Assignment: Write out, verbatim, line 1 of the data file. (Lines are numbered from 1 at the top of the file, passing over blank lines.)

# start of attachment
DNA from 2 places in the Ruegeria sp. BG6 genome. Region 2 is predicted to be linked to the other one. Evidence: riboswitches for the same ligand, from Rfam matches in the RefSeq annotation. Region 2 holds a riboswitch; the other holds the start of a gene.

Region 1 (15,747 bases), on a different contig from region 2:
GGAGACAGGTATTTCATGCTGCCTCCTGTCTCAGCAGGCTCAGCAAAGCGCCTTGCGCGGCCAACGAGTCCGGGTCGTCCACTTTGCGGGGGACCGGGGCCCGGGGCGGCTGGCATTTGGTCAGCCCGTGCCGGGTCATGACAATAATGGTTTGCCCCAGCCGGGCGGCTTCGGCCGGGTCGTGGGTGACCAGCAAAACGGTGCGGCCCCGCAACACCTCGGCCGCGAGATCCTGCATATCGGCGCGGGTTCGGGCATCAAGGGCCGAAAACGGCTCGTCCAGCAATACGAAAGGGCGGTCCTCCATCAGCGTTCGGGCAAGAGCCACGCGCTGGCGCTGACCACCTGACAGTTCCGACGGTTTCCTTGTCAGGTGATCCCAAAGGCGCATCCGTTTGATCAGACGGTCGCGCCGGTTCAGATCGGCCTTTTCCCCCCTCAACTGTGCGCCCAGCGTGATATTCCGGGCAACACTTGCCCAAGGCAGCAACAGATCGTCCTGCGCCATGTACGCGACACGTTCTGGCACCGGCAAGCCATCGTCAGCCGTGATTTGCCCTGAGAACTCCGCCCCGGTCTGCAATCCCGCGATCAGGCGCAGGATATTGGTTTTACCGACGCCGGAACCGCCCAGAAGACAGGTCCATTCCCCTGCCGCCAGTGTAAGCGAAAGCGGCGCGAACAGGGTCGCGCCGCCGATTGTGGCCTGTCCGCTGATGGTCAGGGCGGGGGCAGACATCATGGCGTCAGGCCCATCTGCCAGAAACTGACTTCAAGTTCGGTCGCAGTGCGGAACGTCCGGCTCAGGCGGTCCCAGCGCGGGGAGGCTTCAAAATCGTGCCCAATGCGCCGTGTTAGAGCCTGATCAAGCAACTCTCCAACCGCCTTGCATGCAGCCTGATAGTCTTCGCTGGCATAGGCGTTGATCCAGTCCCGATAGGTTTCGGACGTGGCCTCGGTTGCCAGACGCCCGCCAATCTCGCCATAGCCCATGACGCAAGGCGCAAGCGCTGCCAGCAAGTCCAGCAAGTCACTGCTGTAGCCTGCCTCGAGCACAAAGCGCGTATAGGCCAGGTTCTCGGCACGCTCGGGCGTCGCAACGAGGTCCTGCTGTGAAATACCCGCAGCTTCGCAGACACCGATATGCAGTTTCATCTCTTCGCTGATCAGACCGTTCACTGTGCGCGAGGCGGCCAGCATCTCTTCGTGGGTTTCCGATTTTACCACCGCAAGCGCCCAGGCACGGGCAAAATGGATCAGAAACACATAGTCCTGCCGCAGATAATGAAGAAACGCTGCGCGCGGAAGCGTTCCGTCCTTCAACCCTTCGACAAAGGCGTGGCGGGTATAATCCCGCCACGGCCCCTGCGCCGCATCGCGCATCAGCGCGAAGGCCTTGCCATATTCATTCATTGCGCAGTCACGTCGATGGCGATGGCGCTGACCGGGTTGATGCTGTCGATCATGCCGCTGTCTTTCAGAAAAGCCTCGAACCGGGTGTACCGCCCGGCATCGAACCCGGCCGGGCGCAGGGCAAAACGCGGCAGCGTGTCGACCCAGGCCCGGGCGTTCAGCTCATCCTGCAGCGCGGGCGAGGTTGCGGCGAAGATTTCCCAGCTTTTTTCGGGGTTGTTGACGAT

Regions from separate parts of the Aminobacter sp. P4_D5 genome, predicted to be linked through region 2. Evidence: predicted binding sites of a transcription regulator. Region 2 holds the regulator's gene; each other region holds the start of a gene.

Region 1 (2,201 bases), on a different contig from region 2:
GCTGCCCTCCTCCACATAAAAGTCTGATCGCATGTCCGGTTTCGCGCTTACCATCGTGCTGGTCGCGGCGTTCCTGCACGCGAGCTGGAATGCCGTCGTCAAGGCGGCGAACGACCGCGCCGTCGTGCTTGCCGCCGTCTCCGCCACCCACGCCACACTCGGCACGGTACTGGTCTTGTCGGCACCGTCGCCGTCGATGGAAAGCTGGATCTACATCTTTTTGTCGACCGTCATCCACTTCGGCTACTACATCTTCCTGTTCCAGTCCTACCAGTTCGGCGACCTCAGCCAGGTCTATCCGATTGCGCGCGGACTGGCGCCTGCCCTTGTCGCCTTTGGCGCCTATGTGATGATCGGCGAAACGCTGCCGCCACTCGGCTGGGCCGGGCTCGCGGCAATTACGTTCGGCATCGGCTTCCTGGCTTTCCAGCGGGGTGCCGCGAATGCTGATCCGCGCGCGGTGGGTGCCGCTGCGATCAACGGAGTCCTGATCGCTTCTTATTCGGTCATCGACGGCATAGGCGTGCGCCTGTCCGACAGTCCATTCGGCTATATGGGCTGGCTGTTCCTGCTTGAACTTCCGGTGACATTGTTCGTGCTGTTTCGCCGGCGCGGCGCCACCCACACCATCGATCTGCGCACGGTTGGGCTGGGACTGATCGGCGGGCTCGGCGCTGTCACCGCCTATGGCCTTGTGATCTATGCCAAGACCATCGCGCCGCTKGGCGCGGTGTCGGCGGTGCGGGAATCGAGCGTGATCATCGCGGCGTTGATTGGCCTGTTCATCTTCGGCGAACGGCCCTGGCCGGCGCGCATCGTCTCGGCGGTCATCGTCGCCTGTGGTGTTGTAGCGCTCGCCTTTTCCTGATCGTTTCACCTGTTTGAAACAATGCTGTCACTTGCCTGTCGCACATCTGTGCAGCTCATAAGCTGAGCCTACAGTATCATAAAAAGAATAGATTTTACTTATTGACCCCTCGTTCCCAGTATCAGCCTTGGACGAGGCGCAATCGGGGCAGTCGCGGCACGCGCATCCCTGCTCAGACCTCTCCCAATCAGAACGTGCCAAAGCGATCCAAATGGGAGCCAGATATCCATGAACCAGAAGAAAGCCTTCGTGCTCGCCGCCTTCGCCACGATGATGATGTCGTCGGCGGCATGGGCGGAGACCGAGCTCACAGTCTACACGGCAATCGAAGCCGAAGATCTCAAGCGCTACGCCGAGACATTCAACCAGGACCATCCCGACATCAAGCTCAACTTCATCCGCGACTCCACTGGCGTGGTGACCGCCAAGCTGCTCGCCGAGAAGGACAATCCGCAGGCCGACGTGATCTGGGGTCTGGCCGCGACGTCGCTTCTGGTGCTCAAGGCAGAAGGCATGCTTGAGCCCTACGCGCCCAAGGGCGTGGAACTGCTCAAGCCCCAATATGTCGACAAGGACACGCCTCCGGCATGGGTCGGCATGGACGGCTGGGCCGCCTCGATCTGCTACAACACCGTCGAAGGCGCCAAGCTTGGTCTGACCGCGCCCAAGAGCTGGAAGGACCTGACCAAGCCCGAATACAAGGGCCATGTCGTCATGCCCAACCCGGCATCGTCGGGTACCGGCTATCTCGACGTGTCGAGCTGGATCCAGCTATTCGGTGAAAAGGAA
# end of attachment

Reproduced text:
DNA from 2 places in the Ruegeria sp. BG6 genome. Region 2 is predicted to be linked to the other one. Evidence: riboswitches for the same ligand, from Rfam matches in the RefSeq annotation. Region 2 holds a riboswitch; the other holds the start of a gene.